Diana Fairbanks, Ed.D.
Diana Fairbanks was born in Seattle and now practices artmaking at her studio in Olympia, WA. She became interested in visual art and writing at an early age. She specialized in Biological Sciences and Fine Arts at Wenatchee Valley College and then received a full-tuition scholarship to study Fine Arts at Fort Wright College in Spokane, WA. Outstanding teachers during those years included: Robert Graves, Sr. Paula Mary Turnbull and Benjamin Franklin Moss. She completed a B.A. and B.F.A. in painting, drawing and a wide variety of related media. In that time, she also had her first solo shows of paintings and drawings. Later, Diana received a Kellogg Allied Health Education Fellowship to study Medical Illustration as part of her graduate program in Educational Technology. She completed an M.Ed. and an Ed.D. in that specialty.
During and after completing her graduate studies, Diana taught drawing, design, illustration and a wide variety of media production courses at public and private institutions of higher education including: Shoreline Community College, Bellevue Community College, University of Washington, Heritage University, and Western Washington University. Her former students follow fine art and visual communication and teaching careers throughout the Northwest. She is affiliated with Alois Phogg Studio, and Joan Longstaff and Associates and a recent recipient of an Artistís Trust EDGE Program Scholarship.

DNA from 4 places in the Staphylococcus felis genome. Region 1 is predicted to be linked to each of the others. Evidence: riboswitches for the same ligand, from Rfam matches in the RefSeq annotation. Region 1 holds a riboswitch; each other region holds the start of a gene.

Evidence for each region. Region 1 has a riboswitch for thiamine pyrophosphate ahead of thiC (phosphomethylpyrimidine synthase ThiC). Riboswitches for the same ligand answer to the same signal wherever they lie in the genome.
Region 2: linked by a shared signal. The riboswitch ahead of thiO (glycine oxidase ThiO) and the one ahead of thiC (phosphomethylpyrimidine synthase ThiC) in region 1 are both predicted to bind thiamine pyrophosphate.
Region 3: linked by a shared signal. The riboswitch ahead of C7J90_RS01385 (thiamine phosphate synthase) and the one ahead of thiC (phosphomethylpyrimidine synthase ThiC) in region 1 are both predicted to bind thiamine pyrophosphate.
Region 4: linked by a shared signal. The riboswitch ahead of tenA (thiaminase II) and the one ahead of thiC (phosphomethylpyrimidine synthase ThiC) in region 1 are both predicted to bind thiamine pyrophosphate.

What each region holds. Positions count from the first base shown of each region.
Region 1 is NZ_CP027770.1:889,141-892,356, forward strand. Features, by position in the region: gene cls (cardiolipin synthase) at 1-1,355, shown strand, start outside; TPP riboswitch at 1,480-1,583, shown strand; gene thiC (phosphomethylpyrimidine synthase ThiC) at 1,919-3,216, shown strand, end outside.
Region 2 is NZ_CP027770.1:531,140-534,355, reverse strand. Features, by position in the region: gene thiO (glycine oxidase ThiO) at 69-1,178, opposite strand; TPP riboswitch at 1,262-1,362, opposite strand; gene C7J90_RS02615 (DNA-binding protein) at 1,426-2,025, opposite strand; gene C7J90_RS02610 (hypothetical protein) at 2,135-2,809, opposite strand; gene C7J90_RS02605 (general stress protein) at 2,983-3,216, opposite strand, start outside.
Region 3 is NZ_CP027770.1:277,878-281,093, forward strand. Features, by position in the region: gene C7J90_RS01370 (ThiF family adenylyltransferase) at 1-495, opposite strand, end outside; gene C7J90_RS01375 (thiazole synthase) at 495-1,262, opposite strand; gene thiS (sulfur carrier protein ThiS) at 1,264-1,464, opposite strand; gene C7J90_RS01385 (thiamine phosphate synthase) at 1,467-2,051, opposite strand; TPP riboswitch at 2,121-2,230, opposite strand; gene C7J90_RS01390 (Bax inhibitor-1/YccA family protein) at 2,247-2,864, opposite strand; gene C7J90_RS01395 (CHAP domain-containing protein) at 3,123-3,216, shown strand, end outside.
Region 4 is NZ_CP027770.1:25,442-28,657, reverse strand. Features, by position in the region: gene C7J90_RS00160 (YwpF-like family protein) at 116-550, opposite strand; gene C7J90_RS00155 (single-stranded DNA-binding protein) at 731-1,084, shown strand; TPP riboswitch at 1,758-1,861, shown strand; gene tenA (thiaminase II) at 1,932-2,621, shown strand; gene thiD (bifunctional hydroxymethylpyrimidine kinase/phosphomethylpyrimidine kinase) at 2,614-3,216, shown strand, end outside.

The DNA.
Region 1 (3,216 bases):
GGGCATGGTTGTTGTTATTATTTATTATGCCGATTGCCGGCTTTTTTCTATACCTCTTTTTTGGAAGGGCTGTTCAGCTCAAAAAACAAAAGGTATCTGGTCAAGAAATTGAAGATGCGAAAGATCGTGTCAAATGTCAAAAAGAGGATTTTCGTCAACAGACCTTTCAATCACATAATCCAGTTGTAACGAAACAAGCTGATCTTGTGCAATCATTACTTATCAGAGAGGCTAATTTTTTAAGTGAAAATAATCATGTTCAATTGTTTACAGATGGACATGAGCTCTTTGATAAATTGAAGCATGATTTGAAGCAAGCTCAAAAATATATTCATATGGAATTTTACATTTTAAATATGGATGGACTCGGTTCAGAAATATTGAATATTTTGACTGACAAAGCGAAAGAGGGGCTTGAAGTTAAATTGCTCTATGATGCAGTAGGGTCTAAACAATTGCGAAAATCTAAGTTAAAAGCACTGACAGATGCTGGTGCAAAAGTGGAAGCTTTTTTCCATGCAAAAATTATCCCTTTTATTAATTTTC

Currently, Diana is a full-time visual artist who fulfills commissions and continues her teaching as Artist-in-Residence with the Tacoma Museum of Glass, in classes at Heritage University and Olympia Arts and Recreation as well as private lessons. She works in a variety of media including watercolor, acrylic, encaustic and oil media and uses a variety of printmaking methods. As well, Diana is completely comfortable with art-making by computer.
I relish the excuse to look at the world carefully and intensely and to record the wonders that I can observe. I delight in the opportunity to mess with colors and textures to recreate the facts of the beautiful things I see. My art is considered representational and I often integrate my intrest in science into images.
I also enjoy collecting and painting common objects in tabletop still lifes. Many of my works are about the habit and necessity of eating and involve foodstuffs and related objects. Others focus on landscapes, particularly those of my home state of Washington.
I also value the process of art-making in itself. This explains my continued interest in teaching art-making to others. And it makes clear my passion for drawing, as a valuable art form in itself and as a preparation for other arts such as painting and print-making. I am interested in obscure drawing media because they require the artist to focus, with new skills, on the exploratory process of selecting, arranging, observing, recording, and evaluating a subject. They also illuminate the history of art and technology and suggest the future of that alliance.
This site was last updated 05/13/09